Doing Good: Fayetteville businesses host children’s clothing drive – Atlanta Journal Constitution
Local business owners in Fayette County are teaming up to collect basic clothing essentials for foster children who utilize The Bloom Closet in Fayetteville.
In its second year, the And to All a Good Night Clothing Drive will take donations of socks, underwear and pajamas for babies, teens and children until Dec. 31 to support the local free clothing resource center for foster children.
The items are distributed year-round in The Bloom Closet to each child that comes to the nonprofit. Whether donated or purchased, Bloom gives out a week’s worth of clothing per visit, plus toiletries, school supplies, books, and games. In the past year, The Bloom Closet has served more than 1,000 foster children from 60 Georgia counties.
In 2014, the total value of donations distributed to foster children from The Bloom Closet was more than $150,000.
After hearing about the tremendous needs of foster families, Richelle Mathis of Edward Jones was determined to come up with a way to help.
“After meeting with The Bloom Closet and understanding their needs, we worked to create the And to All a Good Night Clothing Drive,” she said.
The clothing drive has grown to include the involvement of Wings N Things, the Edward Jones office of Floyd Gantt, The UPS Store and Advanced Physical Therapy of Fayetteville.
“This is the second year for this clothing drive, and the business owners involved project it will once again be a big success thanks to the generosity of the community,” said Mathis.
To help Bloom serve more children and families, people can volunteer to help sort through over 500 bags of donations per month, organize the clothing and get it distributed to the foster children as quickly as possible. The organization is also always seeking people willing to open up their hearts and homes as foster families.
“The ongoing generosity and support provided by the business leaders in Fayette County is simply overwhelming,” said Kristin Melton, marketing director of The Bloom Closet. “It is wonderful to be part of a community that is so willing to lift up those in need. Not only do they influence change in the lives of the foster children that we serve, but they also encourage others to follow in their footsteps.”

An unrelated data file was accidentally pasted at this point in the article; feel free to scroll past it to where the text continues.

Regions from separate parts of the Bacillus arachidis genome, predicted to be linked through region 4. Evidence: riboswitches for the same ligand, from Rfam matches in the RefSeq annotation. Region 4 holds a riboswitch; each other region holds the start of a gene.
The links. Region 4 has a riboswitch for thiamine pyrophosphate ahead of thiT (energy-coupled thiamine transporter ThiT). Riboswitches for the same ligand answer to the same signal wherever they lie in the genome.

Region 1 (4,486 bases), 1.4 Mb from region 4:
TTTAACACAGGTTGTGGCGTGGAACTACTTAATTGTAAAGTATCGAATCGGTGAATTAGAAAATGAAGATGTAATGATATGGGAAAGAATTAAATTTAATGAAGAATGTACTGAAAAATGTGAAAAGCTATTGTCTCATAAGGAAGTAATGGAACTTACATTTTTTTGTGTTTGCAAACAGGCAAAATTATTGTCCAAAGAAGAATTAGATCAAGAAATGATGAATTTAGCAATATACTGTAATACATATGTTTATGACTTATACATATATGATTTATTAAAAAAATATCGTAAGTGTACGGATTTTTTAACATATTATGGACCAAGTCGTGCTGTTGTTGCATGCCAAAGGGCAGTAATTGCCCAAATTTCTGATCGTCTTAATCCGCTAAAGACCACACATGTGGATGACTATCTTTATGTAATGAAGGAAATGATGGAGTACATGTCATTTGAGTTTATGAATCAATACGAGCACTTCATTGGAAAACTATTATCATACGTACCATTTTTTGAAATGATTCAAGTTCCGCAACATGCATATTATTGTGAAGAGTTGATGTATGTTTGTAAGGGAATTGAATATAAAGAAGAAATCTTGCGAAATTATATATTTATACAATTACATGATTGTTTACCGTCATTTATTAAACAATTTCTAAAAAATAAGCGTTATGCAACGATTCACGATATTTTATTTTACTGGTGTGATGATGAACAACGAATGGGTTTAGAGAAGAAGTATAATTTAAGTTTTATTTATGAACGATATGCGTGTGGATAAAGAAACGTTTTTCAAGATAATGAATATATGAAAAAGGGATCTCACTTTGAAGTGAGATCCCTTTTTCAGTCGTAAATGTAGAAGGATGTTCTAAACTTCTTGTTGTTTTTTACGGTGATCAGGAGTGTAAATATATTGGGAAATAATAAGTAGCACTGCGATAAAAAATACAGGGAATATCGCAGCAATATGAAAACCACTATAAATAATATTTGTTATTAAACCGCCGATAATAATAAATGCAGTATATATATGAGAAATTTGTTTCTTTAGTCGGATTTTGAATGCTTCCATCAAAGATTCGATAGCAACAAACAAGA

The organization was originally started in 1986 with the opening of a children’s shelter in Fayette County and now has grown to now include three programs for foster children in Georgia: The Friday-Johnson Home, a residential group home that houses up to ten children, a foster parenting program that involves recruiting, training, and supporting foster families, and The Bloom Closet, a free clothing resource center for foster children in Georgia.
In other news: The second annual Harvest for a Cure event was held at the Westside Cultural Arts Center on Oct. 22 to benefit the Georgia Chapter of the National Multiple Sclerosis Society, an organization that supports research to help treat and end MS globally. The event raised over $300,000 to help improve the lives of people living with MS by sponsoring local programs and services and accelerating worldwide research projects to help put an end to the debilitating disease.